Let's explore what a static code analyzer can do for you. What issues deserve to be fixed? How can I help the tool understand my code? And even more importantly: When can we ignore suggestions made by the tool?

Symfony BC Promise demystified

Robin Chalas

Everyone using Symfony needs to customize a built-in feature at some point, either to fit some specific business requirements or just to perform some extra tasks. Sometimes, that requires to change the way some core services are wired, which often leads to friction at time to upgrade.

Should you just copy/paste the feature code and change it to your needs then?
Fortunately, no.
Most Symfony features are designed in a way that makes it possible to extend them somehow, with little or no tight coupling.

In this talk, we will review the factors that should be taken into account in order to use and extend Symfony's code the right way, based on real-word examples and a deep dive into the backward-compatibility promise, plus some tips pulled out of my maintainer hat.

Symfony and Docker: a refreshing new experience

Kévin Dunglas

Recently, new configurators for Docker and Docker Compose have been added to Symfony Flex.
This means that Symfony can now transparently add the services and PHP extensions needed by your preferred packages!

You want to use Doctrine ORM? So you need a database and the related PDO extension! We’ve got you covered.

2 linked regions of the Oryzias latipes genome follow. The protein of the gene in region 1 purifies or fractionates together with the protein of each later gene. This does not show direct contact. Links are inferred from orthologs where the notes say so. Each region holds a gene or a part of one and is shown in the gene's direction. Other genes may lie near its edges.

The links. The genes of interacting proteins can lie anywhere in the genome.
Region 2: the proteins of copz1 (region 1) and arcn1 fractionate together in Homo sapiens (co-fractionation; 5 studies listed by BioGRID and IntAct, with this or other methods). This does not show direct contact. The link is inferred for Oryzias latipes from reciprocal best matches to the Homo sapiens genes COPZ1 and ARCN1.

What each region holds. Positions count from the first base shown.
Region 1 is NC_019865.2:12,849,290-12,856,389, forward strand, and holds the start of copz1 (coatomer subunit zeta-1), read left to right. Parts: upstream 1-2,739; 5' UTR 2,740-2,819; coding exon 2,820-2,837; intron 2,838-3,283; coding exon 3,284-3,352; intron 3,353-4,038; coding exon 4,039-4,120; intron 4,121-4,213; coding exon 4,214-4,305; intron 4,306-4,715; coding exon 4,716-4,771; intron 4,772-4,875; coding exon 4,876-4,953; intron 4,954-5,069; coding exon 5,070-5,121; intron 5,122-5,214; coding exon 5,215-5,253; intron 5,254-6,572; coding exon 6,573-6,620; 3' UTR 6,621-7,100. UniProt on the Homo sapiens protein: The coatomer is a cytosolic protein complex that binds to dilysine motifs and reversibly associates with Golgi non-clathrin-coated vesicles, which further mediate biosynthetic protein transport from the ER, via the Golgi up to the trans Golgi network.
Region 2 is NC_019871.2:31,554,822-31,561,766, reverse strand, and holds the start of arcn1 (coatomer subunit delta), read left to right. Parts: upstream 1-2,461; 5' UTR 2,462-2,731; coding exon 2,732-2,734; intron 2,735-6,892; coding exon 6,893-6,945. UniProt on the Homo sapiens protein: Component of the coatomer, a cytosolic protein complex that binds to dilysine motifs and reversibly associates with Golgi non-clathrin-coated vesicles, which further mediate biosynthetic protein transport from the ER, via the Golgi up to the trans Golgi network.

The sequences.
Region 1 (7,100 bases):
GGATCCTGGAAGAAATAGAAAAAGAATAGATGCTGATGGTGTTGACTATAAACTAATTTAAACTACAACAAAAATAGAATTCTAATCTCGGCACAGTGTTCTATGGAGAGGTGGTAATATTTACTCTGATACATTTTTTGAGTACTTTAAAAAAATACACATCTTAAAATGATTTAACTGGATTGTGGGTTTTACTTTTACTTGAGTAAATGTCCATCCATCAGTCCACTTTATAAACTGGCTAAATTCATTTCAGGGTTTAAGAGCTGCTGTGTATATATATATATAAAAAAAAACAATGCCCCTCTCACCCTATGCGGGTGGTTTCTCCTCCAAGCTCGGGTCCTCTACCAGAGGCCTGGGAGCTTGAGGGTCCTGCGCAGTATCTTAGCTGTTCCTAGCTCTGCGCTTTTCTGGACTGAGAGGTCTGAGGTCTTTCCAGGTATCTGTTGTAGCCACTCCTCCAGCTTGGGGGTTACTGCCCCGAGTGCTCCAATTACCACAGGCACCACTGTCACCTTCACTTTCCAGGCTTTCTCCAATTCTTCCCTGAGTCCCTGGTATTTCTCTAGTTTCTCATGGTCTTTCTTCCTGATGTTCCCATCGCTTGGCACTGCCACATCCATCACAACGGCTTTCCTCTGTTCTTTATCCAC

You use the mailer? So you want MailCatcher in your development environment? Let’s do this.
You want Panther? so you need Chrome and ChromeDriver! No problem!

But there is more: we now offer you Docker skeletons that take advantage of these new capabilities, and that you can use locally, but also in your CI system and in production!

Let's play a game with Blackfire Player

Marcin Czarnecki

How to improve performance testing of your application? The best way is to include performance test into your CI pipeline! Based on the examples from GOG Store, let's check how to integrate Blackfire Player with Docker and Continuous Integration pipelines!

Everything about Symfony 6

Nicolas Grekas

Symfony 6 is the culmination of 2 years of hard work by the community. It embeds all the new features added during the development of Symfony 5, but also removes all the features deprecated during the same period. With PHP 8.0 as the minimum supported version, Symfony 6 is also an opportunity to embrace new language features.

Let's do a retrospective of what's we did together. Want to know about the major new features? How we modernized the codebase? If Symfony is here to stay? This is what this conference will tell you about.